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May 2007
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July 2007

Serializing Your Content With FeedCycle

I was checking out the Open Learn project this morning (a topic worthy of its own blog post) and came across their competition to remix/reuse their content, which led me to an interesting little tool--Feedcycle. Feedcycle enables you to publish serialized RSS feeds. In other words, subscribers can sign up to receive a series of blog posts, podcasts, videocasts, etc. automatically delivered daily. As subscribers sign up, they will be... Read more →


Building a Better Conference

In the education/learning parts of the blogosphere, there's been a lot of talk lately about professional conferences and how to increase their value. I want to follow this trail because it led me to some thoughts of my own. Tony Karrer started things going by asking what we could do to make conferences better. He made several suggestions, including: "Expert Only" time Unconference within a conference Better fun activities "Passionate... Read more →


Facebook, MySpace and Class Divisions

Danah Boyd has posted a provocative essay on the class divisions she sees in the users of MySpace vs. Facebook. This is actually a phenomenon I've noticed myself in the past several months as I watch my 15 year old move from MySpace to Facebook and get her perspective on who in her high school is making the shift to Facebook and who is staying on MySpace. Danah's premise, in... Read more →


Blog Experiments

Beth Kanter points to blogger Brian Kelly's page of blog experiments. Here, Brian records experiments he's running on his blog and their results. For example, he looks at what happens when he has a guest blogger or when he adds a widget to his sidebar. A typical experiment write-up looks like this: TitleSonific Wordpress sidebar widget. Reasons For ExperimentTo explore possible benefits of this particular plugin and, more importantly, to... Read more →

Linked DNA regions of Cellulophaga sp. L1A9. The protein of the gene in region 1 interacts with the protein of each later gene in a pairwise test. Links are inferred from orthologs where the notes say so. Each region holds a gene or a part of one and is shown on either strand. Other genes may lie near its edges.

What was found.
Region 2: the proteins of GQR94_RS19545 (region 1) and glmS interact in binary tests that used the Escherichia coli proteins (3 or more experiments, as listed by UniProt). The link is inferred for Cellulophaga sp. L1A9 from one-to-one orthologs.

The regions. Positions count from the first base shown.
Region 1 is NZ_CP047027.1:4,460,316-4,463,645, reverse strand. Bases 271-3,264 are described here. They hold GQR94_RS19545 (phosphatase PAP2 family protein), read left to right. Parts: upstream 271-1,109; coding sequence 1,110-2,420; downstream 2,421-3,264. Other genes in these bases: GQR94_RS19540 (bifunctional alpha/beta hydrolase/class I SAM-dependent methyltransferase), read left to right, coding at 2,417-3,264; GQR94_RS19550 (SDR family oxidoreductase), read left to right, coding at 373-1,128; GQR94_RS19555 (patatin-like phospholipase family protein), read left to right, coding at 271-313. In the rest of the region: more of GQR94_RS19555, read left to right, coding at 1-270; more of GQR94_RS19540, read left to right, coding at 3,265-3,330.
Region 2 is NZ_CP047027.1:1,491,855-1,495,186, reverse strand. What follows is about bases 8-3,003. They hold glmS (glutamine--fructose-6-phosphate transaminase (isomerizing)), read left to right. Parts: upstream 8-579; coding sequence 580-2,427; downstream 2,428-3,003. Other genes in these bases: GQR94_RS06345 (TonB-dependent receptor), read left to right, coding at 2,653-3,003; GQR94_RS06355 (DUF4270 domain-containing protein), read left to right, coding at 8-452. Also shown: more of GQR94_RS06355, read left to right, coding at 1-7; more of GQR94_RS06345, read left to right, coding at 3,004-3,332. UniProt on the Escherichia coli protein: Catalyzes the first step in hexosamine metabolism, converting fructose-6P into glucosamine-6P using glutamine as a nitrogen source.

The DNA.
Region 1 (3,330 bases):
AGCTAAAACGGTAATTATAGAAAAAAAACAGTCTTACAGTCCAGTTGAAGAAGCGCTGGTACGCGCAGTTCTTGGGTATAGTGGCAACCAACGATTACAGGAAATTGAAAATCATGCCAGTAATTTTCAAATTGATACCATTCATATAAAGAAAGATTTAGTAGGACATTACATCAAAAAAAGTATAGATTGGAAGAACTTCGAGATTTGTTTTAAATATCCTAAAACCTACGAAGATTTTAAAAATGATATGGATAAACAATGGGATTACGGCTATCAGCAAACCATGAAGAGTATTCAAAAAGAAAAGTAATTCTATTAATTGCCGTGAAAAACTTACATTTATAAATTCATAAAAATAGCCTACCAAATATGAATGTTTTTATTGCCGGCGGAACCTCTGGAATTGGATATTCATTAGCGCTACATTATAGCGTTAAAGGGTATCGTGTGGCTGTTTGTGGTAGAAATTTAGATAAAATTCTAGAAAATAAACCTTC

Can't Talk Right Now. I'm Blogging

Tony Karrer has been talking about why you need to blog. I've tried to encourage it too. Now Penelope Trunk says it's the best thing you can do for your career. One of the best ways to make a big leap in your career is to blog. Blogging allows you to create a high-quality network for yourself based, not on the old model of passing out business cards, but on... Read more →


Three More Reasons to Wiki

I've been using Wikispaces for a lot of my work, but I'm thinking I may need to switch over to PBWiki, especially after looking at some of these new features: Now you can add a YackPack "walkie-talkie" module to any wiki page. This means you can talk to up to 20 people through your wiki, making collaboration much easier. Installation is simple--just insert a plug-in through the page. And there's... Read more →


PLEs and Personality Styles

Glenn Ross made my blogging job easier the other day by sending me a list of topics he wanted to see me write about related to personal learning environments. One of those questions was: Is there any data linking personal learning environments to management styles (DISC) or personality types? The short answer to that question is "no." Or at least I couldn't find anything that specifically looked at either DISC... Read more →


Updates to Web 2.0 in Nonprofits Wiki

It's been awhile since I got in and made some updates to the Web 2.0 in Nonprofits Wiki, so I finally stopped procrastinating today and added some resources that have been hanging out in my del.icio.us account for a few months. The highlights: Added a bunch of resources to: Blogging Social bookmarking (de.licio.us) Videocasting Social Networking (mostly on using Facebook) Wikis Added a small section on screencasting that will need... Read more →


Seven Reasons Your Organization Needs an Internal Blog (or a Wiki)

Via Soul Soup, a CIO Magazine on the 7 reasons your organization needs an internal blog: 1. Your enterprise email applications aren't easy to search. 2. Your email is lost in the eye of the "cc" storm. 3. Ex-employees CAN take it with them. 4. Too much wasted time checking in with colleagues. 5. With blogs, the humble and egotist both win. 6. Organizational openness and accountability. 7. People might... Read more →